Superpowers workers wish they had in the office
Getting ahead – or just getting by – in business is tough. In the Gotham that is Corporate America, evildoers run rampant and nice people with good ideas get beaten down all the time. Feeling besieged and powerless, the good workers of America start to do what’s only natural yet not at all productive: fantasize about having superpowers. At least, a select few did when prompted. Their chosen superpowers – the kind they imagined would help them succeed in business – ranged from funny to philosophical.
Some chose superpowers straight out of Marvel or DC Comics. Self-propelled flight would free up weary commuters and business travels from traffic jams and TSA lines. Invisibility would allow them to spy on the competition.
Mindreading in various forms – from a B.S. detector to a thought balloon generator – was a popular choice. “I believe my job is to help people get what they need and want, but sometimes they don’t communicate all that well or can’t verbalize exactly what they need,” says Peg Newman, a managing partner in the Salt Lake City office of Sanford Rose Associates, a global executive search firm. “If I could read minds, they would get exactly what they want every time.”
Because change and adaptability are important for long-term success in business, Michael E. Echols, executive vice president of Bellevue University’s Human Capital Lab in Nebraska, says he’d like a clear indicator when people aren’t receptive to change: “New ideas are often sabotaged by old beliefs. My superpower would be to be able to see, in a bubble above each person’s head, their true belief about the change initiatives under discussion.”
Others wanted to read hearts as well as minds. “I’m naturally a giver and always look for the best in other people. While that has served me extremely well in business and in life, I sometimes get burned,” says Jillian Koeneman, founder of Freshlime digital marketing firm in Goshen, Ind. “I’d love the supernatural ability to look into a business colleague’s heart to know what their true intentions or motivations for doing something are. Granted, I may not like what I see, but at least I would be well-informed and could maneuver around it.”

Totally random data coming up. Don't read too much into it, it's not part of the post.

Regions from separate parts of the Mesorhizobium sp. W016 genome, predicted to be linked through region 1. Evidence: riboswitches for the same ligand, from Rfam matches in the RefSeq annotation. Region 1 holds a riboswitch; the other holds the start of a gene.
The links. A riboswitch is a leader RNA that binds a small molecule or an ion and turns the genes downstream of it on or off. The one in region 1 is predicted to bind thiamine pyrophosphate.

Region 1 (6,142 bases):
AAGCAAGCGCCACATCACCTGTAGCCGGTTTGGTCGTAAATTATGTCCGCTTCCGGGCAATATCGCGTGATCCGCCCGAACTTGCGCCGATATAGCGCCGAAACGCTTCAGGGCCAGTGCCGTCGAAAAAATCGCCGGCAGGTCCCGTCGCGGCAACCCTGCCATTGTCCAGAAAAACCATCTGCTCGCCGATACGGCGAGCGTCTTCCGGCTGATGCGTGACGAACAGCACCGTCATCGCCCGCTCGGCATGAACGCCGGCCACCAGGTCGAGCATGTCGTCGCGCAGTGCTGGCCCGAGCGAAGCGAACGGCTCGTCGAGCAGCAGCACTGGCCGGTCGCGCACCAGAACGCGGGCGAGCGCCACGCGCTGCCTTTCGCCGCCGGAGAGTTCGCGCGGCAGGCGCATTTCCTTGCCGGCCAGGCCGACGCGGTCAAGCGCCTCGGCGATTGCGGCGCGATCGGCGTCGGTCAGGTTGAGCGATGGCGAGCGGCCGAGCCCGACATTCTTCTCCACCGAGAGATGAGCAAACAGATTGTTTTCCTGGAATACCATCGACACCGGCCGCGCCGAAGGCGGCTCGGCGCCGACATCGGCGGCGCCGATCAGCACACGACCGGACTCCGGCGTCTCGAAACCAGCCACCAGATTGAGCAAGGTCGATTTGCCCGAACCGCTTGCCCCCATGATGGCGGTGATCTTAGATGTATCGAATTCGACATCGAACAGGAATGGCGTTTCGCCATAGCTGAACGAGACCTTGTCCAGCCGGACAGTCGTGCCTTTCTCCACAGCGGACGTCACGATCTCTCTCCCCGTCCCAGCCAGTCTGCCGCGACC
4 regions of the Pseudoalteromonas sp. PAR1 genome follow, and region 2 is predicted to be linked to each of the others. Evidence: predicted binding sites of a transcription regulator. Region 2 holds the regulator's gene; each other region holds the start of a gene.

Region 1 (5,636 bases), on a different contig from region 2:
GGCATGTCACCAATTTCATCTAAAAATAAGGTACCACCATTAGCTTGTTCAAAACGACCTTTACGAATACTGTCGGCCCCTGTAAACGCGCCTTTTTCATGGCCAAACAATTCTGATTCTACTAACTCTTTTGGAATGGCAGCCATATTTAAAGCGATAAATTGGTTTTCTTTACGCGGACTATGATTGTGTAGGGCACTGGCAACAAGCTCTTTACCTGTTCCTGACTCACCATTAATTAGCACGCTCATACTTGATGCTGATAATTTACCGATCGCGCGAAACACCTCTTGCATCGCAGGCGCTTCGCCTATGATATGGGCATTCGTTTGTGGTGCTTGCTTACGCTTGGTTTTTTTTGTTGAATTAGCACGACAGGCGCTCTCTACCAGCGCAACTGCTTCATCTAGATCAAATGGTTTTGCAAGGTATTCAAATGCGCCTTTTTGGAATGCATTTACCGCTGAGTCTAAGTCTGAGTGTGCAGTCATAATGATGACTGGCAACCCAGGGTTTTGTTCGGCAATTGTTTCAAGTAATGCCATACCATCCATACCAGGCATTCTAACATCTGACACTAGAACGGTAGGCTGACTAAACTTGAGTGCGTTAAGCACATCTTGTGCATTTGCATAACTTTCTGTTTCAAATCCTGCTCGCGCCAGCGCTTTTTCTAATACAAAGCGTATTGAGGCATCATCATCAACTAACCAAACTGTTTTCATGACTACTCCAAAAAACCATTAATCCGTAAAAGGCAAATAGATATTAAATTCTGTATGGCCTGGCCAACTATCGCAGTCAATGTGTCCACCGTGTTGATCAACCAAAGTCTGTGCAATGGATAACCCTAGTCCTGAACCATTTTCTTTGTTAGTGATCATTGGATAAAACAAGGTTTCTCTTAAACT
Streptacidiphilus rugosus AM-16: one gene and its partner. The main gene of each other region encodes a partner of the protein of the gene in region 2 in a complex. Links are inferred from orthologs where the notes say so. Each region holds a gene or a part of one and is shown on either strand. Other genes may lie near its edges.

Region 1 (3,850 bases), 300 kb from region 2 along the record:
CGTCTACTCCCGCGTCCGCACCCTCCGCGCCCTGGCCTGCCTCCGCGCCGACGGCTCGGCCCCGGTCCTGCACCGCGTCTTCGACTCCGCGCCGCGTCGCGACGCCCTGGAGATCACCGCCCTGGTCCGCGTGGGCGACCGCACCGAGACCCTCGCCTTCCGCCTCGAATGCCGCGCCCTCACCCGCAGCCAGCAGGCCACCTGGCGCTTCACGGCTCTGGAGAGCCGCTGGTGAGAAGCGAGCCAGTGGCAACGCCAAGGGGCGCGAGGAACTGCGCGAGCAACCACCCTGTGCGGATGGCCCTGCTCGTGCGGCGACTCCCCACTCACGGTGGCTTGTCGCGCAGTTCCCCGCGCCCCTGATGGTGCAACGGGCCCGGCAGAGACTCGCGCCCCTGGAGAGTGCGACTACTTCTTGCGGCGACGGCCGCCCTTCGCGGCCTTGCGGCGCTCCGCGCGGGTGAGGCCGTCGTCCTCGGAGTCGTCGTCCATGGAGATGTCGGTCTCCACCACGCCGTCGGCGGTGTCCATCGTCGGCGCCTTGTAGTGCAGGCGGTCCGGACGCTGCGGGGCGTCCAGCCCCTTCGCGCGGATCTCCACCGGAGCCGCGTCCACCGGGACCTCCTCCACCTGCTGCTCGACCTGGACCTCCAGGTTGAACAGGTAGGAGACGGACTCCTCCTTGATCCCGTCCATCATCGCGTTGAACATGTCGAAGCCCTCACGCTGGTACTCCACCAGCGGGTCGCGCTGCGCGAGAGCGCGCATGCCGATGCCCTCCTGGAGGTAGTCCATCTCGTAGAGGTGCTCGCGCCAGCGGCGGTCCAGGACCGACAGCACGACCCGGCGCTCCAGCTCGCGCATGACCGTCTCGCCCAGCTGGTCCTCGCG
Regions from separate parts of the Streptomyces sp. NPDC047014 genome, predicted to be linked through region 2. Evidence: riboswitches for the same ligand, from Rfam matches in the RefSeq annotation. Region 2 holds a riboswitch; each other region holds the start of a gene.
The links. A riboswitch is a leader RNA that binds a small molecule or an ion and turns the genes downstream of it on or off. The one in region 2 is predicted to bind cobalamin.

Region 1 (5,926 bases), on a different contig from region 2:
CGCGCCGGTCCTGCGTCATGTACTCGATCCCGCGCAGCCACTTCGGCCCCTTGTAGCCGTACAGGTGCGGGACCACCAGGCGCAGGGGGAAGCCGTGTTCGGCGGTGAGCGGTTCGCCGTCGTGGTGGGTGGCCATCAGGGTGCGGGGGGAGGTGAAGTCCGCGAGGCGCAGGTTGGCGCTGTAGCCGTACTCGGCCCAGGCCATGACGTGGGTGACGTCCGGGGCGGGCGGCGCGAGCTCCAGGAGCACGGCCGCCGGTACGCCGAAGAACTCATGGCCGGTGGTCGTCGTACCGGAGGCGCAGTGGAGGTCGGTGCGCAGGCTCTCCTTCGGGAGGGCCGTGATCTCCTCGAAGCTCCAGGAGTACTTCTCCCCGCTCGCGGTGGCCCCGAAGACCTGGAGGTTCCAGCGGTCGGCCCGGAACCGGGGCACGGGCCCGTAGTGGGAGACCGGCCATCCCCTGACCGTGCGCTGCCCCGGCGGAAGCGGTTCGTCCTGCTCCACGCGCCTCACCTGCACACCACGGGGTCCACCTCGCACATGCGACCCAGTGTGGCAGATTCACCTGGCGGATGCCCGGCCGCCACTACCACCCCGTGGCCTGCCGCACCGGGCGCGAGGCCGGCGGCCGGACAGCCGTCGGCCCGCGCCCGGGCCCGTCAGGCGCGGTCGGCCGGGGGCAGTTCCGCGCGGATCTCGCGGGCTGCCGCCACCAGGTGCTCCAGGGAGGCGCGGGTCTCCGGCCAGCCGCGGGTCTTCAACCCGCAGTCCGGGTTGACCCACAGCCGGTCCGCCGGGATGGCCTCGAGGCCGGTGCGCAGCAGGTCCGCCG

Negotiation expert Jim Camp says he wants not just for himself but for all of his Camp Negotiation Institute graduates to have an “instant slate cleaner for the brain” to turn off all the assumptions about the other party in a negotiation and to clear the mind of all emotion, including hope. “This superpower would enable the negotiator to gain the advantage,” he explains, “because while we are asking questions, learning everything we can about the other party and gaining valuable information we can use to show the other party that we offer the best solution to their problem, the other party is feeling overconfident and spilling the beans, and perhaps feeling superior or cagey. The party ruled by emotions and assumptions always loses.”
Speaking of losses, wouldn’t it be handy in business and life to identify a losing proposition? Life and business strategist Lorin Beller wants to equip her fellow entrepreneurs with a superpower that tells them whether to keep pushing to reach a goal or let it go. “This is always a personal decision that only we can make, but if we had a superpower that allowed us to know that our efforts will pay off, or not, this would change everything,” she says.
Taking a practical approach, Chris Szypryngel rejects the idea of drawing on superpowers when there are so many real powers available to the average worker looking to get ahead or address a specific problem. “Invisibility” to management is not a superpower but a real career hindrance for some employees, Szypryngel points out, but they can make management take notice simply by exploiting the power of perception available to us all. “How people perceive your performance can be very different from your actual work. If you arrive to work before your supervisor does and always stay after he or she leaves, the perception may be that you are a go-getter or hard worker, even if your performance is sub-par,” says Szypryngel, academic program manager of business and co-director of undergraduate business at Post University’s Malcolm Baldrige School of Business in Waterbury, Conn. “Hey, you’re getting noticed, and that’s usually a good thing. However, these perceptions can fade over time. The good news is that these perceptions can also buy you time” to do what it takes to develop your skills and improve your performance so perception matches reality.
© CTW Features